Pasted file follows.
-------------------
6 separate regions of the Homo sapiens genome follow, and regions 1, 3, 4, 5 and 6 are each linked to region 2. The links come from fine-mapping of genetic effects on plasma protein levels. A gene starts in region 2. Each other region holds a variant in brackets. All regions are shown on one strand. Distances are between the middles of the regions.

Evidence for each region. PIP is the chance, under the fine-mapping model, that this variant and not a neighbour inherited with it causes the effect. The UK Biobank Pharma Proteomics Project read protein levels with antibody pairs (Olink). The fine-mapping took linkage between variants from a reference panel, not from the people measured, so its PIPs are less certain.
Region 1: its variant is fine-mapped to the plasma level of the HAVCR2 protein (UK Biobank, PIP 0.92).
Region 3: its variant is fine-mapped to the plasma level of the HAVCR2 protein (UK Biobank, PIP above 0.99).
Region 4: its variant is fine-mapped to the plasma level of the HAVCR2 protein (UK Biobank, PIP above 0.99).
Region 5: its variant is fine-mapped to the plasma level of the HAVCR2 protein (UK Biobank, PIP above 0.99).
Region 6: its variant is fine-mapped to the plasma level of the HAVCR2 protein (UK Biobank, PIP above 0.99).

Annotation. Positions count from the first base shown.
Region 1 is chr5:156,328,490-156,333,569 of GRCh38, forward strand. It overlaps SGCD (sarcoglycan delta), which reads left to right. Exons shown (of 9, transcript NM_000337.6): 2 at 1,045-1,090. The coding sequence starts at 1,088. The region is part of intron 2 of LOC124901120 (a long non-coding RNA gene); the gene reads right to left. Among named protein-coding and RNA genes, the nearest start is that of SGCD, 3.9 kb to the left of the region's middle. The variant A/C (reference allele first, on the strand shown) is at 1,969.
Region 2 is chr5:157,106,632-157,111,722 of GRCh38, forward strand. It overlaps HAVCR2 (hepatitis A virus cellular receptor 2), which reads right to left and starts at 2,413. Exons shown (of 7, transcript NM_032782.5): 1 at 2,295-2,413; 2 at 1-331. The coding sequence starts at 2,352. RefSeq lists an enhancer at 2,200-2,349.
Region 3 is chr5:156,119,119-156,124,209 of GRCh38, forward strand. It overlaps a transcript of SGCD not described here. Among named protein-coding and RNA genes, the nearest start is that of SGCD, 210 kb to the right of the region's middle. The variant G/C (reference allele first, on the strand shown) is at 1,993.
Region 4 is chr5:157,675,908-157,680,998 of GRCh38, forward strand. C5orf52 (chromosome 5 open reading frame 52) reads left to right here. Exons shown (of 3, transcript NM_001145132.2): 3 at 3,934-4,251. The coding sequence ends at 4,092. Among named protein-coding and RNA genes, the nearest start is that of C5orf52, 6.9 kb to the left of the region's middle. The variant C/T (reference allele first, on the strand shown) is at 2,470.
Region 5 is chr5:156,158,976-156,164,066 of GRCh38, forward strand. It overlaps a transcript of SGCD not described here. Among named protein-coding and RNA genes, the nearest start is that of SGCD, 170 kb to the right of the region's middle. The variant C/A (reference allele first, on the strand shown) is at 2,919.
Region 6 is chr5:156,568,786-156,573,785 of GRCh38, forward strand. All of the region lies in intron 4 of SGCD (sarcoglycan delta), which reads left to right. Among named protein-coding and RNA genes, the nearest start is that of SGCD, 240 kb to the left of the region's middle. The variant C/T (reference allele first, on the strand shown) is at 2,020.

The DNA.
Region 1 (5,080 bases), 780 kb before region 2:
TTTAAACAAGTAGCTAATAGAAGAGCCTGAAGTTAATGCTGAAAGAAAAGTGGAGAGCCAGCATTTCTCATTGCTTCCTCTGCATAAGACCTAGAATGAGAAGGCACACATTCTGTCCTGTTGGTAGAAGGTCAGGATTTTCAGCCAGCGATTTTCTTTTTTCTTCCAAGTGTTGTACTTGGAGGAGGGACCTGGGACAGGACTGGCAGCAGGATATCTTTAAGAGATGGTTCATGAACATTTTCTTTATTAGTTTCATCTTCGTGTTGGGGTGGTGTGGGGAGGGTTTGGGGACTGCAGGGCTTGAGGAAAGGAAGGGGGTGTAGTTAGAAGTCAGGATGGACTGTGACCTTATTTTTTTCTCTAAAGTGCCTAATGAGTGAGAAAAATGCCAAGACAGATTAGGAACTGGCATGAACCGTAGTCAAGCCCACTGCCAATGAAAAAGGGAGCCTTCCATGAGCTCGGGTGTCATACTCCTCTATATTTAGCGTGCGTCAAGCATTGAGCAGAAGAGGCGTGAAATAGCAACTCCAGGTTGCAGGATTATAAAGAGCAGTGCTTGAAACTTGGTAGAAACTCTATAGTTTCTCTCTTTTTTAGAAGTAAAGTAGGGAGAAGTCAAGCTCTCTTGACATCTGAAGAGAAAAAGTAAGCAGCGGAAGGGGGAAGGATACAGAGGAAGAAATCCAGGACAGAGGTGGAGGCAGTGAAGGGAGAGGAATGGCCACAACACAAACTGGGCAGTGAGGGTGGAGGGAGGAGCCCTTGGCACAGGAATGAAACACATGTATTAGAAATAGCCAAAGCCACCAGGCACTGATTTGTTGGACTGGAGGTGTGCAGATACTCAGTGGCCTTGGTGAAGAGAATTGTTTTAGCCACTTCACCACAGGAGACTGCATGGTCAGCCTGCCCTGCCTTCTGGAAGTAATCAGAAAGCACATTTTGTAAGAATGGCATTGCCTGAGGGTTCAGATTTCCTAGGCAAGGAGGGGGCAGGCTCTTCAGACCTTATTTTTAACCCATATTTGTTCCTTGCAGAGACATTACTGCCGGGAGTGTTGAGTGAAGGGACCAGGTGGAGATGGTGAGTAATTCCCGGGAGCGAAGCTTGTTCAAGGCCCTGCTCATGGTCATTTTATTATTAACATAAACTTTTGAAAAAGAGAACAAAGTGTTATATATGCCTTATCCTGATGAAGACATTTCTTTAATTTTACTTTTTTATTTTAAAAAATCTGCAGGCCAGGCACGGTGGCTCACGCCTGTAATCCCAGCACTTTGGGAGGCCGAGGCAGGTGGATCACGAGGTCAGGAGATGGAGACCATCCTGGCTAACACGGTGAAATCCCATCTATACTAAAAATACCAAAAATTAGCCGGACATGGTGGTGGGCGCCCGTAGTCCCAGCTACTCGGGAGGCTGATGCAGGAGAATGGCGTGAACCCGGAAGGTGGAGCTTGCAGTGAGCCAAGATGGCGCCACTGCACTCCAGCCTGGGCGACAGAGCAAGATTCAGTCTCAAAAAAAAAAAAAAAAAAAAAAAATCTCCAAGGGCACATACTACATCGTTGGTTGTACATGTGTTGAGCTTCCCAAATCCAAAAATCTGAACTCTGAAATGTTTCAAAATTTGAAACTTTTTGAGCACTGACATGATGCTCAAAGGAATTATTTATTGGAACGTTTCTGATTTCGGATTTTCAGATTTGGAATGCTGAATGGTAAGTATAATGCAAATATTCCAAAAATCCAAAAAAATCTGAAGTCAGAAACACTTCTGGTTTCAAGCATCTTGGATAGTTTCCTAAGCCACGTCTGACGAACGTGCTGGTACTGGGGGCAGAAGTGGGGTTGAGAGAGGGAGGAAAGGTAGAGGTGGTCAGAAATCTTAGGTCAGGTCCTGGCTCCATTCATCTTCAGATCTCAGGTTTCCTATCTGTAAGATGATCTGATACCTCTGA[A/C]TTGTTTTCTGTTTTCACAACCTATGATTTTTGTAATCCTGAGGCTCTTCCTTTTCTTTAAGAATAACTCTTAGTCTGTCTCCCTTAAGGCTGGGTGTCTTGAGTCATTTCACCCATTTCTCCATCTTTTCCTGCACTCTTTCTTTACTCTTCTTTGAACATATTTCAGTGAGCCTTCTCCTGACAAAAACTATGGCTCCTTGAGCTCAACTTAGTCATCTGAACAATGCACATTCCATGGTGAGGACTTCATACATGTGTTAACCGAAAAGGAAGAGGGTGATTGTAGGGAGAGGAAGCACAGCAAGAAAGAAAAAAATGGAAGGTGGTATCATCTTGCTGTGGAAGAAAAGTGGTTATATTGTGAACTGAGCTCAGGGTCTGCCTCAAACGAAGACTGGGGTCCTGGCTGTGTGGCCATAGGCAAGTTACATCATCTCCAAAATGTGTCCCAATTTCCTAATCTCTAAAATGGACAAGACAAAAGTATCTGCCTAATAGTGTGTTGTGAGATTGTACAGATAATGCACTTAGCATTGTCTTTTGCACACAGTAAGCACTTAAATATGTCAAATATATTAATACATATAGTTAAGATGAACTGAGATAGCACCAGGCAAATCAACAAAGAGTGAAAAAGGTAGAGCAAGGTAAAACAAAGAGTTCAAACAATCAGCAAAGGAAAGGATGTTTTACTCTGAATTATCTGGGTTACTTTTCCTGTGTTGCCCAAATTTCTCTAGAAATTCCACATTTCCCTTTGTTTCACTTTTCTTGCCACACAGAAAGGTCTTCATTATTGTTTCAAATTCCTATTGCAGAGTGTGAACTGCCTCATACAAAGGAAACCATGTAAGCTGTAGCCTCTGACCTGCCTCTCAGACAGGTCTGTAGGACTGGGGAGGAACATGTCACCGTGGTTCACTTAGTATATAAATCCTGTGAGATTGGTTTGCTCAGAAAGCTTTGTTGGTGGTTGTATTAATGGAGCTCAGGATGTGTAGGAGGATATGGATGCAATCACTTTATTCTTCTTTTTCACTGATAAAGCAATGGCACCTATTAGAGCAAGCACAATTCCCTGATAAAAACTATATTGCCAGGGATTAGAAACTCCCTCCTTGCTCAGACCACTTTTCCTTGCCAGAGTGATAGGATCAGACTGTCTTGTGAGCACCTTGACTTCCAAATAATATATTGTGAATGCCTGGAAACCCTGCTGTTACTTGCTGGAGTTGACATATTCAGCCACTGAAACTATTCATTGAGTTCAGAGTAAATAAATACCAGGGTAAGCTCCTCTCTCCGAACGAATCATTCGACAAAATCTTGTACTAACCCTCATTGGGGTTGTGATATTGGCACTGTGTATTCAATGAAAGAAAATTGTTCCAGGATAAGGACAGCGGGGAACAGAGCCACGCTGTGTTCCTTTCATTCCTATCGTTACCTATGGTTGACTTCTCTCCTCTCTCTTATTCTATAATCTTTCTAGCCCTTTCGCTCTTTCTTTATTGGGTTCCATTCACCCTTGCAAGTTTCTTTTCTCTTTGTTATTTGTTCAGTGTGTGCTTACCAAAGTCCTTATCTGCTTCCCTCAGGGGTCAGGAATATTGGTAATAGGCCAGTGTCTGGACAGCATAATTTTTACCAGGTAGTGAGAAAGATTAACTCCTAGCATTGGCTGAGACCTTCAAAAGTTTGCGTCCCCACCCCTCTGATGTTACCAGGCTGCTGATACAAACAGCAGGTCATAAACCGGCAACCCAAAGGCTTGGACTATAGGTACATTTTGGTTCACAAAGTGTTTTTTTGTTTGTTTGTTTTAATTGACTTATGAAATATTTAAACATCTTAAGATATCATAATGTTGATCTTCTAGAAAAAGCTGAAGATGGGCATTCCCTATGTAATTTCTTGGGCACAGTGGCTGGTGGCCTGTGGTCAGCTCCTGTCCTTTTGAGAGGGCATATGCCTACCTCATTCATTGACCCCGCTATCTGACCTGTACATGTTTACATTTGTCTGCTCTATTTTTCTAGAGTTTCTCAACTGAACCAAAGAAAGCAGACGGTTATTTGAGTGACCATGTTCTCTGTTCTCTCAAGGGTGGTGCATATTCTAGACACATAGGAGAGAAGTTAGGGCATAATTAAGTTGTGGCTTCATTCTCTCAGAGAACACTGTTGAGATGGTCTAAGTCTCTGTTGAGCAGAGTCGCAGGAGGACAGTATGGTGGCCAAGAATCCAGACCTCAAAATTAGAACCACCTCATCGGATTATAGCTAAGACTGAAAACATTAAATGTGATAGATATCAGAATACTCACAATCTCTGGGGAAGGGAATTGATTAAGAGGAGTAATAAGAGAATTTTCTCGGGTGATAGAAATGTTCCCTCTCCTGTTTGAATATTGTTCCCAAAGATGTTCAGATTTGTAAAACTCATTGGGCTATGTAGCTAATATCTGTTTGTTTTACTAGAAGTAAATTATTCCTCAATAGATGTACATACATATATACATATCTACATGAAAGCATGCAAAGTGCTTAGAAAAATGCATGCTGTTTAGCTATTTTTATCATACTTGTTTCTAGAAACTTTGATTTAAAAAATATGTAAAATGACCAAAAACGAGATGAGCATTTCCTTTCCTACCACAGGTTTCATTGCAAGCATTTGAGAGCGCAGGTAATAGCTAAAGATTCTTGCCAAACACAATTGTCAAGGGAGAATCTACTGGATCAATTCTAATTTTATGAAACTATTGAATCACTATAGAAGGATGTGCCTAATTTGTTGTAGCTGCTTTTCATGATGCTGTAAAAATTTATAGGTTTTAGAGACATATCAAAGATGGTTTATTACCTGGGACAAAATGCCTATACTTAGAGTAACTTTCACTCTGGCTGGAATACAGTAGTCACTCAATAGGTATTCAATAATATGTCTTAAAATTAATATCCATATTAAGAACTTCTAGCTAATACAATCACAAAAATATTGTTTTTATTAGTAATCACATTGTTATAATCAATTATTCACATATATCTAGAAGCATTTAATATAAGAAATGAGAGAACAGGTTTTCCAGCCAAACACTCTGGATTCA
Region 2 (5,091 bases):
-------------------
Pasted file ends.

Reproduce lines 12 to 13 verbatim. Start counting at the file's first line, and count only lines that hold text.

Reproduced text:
Region 4 is chr5:157,675,908-157,680,998 of GRCh38, forward strand. C5orf52 (chromosome 5 open reading frame 52) reads left to right here. Exons shown (of 3, transcript NM_001145132.2): 3 at 3,934-4,251. The coding sequence ends at 4,092. Among named protein-coding and RNA genes, the nearest start is that of C5orf52, 6.9 kb to the left of the region's middle. The variant C/T (reference allele first, on the strand shown) is at 2,470.
Region 5 is chr5:156,158,976-156,164,066 of GRCh38, forward strand. It overlaps a transcript of SGCD not described here. Among named protein-coding and RNA genes, the nearest start is that of SGCD, 170 kb to the right of the region's middle. The variant C/A (reference allele first, on the strand shown) is at 2,919.